Expulsion appeal results uncertain

Mike Wereschagin

After a tense, two-hour appeal hearing, David Molohon emerged from a Morrill Hall conference room still unsure if he has a future at the University.
If his appeal is not successful, Molohon contends he will have been expelled from the University without ever giving his side of the story.
Molohon, a second-year occupational therapy student, was expelled from the Program in Occupational Therapy last December for academic fraud. Since then, he has been attending classes pending Thursday’s appeal to the President’s Student Behavior Review Panel to overturn the expulsion.
Molohon and four other students submitted a paper that was missing 12 citations. But since the attribution problems occurred only in Molohon’s section of the paper, he was the only student charged.
The four members of the panel, the University’s highest appellate court, were still in deliberation late Thursday evening.
If the panel finds in his favor, Molohon will present his full case directly to the panel.
Before that happens, however, University President Mark Yudof will have to review Thursday’s appeal and make the final decision. His decision is expected today.
Faculty members could not be reached following the meeting. Earlier, they had declined comment on the basis of student-professor confidentiality laws.
Molohon and Rufaro Katedza, Molohon’s student advocate, are appealing the expulsion because they say the procedure did not allow Molohon to present evidence or witnesses on his behalf.
Molohon contends he and Katedza were repeatedly told by program director Judith Reisman that the initial hearing before the Student Progress Committee was only a meeting. The committee is the disciplinary body of the Department of Physical and Medical Rehabilitation.
Because he was led to believe it was only a meeting — not an official hearing — to discuss the citation problems, Molohon did not prepare evidence or arguments in his defense.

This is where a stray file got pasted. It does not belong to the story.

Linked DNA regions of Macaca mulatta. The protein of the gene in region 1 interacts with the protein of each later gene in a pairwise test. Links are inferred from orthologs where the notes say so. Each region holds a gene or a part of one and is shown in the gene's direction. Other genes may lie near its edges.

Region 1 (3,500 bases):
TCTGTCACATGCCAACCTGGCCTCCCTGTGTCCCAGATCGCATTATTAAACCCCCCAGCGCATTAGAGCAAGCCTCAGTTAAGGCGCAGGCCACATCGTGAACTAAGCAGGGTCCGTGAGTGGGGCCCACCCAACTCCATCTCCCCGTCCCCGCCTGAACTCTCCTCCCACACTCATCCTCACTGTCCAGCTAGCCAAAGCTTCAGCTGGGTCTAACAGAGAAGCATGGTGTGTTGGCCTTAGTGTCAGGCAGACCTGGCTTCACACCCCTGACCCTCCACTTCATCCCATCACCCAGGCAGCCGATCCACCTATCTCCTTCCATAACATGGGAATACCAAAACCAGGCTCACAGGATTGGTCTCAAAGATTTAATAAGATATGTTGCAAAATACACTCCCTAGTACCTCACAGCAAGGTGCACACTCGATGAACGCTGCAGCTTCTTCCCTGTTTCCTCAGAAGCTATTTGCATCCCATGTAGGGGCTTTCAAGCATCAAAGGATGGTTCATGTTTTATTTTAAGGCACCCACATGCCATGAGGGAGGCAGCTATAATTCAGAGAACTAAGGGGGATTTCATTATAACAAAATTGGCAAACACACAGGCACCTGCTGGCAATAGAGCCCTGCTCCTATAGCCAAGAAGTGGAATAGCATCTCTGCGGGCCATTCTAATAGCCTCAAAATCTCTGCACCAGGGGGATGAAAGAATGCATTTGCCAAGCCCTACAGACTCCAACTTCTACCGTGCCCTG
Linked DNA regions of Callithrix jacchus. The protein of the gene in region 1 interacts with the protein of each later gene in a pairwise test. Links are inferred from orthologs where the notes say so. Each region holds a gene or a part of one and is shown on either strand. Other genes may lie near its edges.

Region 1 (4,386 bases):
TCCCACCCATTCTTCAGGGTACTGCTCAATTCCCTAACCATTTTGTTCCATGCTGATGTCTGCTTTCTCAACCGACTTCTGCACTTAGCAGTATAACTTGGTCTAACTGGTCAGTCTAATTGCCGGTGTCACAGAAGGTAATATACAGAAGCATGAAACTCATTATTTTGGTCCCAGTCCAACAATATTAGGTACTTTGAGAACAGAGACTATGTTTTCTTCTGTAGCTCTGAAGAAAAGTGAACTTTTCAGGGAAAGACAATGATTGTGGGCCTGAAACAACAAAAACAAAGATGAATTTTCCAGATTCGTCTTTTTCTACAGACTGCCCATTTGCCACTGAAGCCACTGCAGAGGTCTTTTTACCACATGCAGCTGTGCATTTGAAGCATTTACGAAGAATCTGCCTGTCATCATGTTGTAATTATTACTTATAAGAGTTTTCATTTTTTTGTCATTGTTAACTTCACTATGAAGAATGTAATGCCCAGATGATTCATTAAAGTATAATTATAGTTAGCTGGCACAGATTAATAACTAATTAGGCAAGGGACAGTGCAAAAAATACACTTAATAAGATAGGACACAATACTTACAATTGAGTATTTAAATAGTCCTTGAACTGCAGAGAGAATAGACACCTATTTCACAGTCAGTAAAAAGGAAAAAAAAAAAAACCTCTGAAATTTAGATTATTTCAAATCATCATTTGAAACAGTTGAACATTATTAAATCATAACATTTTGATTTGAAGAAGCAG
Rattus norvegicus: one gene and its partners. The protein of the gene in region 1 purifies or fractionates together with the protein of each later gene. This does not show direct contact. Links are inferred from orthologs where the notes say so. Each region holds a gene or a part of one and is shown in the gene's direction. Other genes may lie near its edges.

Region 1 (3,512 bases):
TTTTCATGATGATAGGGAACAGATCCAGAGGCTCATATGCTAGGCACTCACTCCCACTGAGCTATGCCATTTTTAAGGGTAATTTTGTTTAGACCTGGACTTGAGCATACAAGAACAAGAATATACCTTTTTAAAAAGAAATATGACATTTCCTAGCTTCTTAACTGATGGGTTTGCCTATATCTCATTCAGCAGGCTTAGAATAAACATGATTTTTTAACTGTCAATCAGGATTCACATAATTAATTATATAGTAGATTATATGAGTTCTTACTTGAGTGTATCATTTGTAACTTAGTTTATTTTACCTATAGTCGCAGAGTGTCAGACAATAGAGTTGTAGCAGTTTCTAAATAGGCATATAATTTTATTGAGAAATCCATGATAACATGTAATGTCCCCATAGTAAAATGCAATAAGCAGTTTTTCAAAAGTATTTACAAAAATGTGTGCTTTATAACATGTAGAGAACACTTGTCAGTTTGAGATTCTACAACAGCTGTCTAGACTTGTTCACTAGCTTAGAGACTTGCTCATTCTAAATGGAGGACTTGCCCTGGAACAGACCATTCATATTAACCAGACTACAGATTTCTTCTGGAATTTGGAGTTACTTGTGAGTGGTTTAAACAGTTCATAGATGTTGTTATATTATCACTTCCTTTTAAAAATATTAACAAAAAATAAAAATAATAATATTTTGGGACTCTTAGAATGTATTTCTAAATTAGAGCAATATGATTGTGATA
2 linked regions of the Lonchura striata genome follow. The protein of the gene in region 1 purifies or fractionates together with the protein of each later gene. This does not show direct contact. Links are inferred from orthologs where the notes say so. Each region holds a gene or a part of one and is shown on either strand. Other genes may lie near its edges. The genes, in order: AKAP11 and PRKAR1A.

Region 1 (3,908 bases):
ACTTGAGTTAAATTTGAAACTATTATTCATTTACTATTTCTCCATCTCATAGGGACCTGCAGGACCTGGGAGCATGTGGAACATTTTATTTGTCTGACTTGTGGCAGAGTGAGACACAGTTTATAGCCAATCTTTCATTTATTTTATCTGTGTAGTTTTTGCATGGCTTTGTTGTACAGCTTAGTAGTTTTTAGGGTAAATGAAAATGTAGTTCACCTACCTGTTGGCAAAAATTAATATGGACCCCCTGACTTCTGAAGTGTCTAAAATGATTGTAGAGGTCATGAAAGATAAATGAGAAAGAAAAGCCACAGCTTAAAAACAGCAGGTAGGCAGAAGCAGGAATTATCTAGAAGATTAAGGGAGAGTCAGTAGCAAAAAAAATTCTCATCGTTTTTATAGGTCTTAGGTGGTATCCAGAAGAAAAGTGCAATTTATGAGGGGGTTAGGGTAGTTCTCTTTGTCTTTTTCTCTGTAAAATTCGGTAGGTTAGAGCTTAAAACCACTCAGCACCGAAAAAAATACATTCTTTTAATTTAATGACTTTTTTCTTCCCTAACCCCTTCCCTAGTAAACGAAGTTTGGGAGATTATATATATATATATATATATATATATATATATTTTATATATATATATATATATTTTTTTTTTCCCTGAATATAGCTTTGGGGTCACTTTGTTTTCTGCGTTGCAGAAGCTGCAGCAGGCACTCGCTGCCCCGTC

Also, Katedza did not attend the meeting on his behalf because she and Molohon felt it would be unnecessary.
Katedza and Molohon further allege that Reisman went so far as to bar witnesses from testifying in Molohon’s favor.
Molohon said faculty members were “backpedaling” throughout the hearing. In one instance, Reisman told the panel she never kept witnesses from appearing for Molohon, he said.
“That was a blatant lie,” said Molohon after the hearing.
“We’re appealing the process because it has been completely unfair,” Katedza said. “They still contend (the progress committee hearing) was just a meeting.”
Molohon’s expulsion is the end result of two solid years of what he calls “differential treatment,” including alleged incidents of harassment and threats he experienced daily.
And he is not alone in his accusations. Several of Molohon’s classmates have corroborated his accusations and come forward with stories of their own.
The students say the harassment has been so pronounced they have agreed to speak only on condition of anonymity for fear of reprisal from faculty members.

Mike Wereschagin welcomes comments at [email protected] He can also be reached at (612) 627-4070 x3226.